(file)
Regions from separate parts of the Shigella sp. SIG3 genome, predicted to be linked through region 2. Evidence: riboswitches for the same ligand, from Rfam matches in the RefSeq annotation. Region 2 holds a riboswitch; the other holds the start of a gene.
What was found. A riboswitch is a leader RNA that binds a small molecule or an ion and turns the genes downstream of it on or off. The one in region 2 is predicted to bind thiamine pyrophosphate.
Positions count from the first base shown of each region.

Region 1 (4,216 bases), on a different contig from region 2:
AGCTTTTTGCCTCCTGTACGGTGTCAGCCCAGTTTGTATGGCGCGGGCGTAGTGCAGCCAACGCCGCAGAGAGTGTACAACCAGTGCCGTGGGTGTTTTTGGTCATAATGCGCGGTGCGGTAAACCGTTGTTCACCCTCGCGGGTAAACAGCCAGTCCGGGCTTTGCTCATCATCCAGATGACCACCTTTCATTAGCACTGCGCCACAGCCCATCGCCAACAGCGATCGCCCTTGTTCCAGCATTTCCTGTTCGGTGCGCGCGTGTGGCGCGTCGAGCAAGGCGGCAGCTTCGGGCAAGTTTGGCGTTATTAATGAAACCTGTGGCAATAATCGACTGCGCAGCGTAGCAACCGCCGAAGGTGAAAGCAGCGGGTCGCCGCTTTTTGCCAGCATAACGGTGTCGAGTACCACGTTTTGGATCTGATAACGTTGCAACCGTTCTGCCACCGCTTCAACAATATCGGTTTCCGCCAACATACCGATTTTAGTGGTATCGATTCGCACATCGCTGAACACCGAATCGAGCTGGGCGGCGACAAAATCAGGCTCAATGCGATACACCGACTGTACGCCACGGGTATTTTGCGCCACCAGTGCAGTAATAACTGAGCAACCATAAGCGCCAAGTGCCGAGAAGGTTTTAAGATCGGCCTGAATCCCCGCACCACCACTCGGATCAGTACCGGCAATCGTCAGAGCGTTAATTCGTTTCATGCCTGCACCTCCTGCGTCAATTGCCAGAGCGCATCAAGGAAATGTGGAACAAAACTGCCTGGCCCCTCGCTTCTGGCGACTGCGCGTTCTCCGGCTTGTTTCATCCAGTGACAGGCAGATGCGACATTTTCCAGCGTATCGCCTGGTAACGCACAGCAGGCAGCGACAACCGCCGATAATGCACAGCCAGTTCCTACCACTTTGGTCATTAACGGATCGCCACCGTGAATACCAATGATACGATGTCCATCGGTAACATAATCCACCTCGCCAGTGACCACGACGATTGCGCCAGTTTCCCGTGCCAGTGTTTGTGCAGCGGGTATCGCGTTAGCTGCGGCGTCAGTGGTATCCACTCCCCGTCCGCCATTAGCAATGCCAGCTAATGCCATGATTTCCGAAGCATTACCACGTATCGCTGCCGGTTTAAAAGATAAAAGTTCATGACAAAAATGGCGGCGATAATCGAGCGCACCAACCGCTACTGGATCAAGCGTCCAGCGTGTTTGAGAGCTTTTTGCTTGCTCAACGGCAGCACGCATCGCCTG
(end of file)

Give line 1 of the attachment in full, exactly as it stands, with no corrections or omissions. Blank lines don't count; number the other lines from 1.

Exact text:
Regions from separate parts of the Shigella sp. SIG3 genome, predicted to be linked through region 2. Evidence: riboswitches for the same ligand, from Rfam matches in the RefSeq annotation. Region 2 holds a riboswitch; the other holds the start of a gene.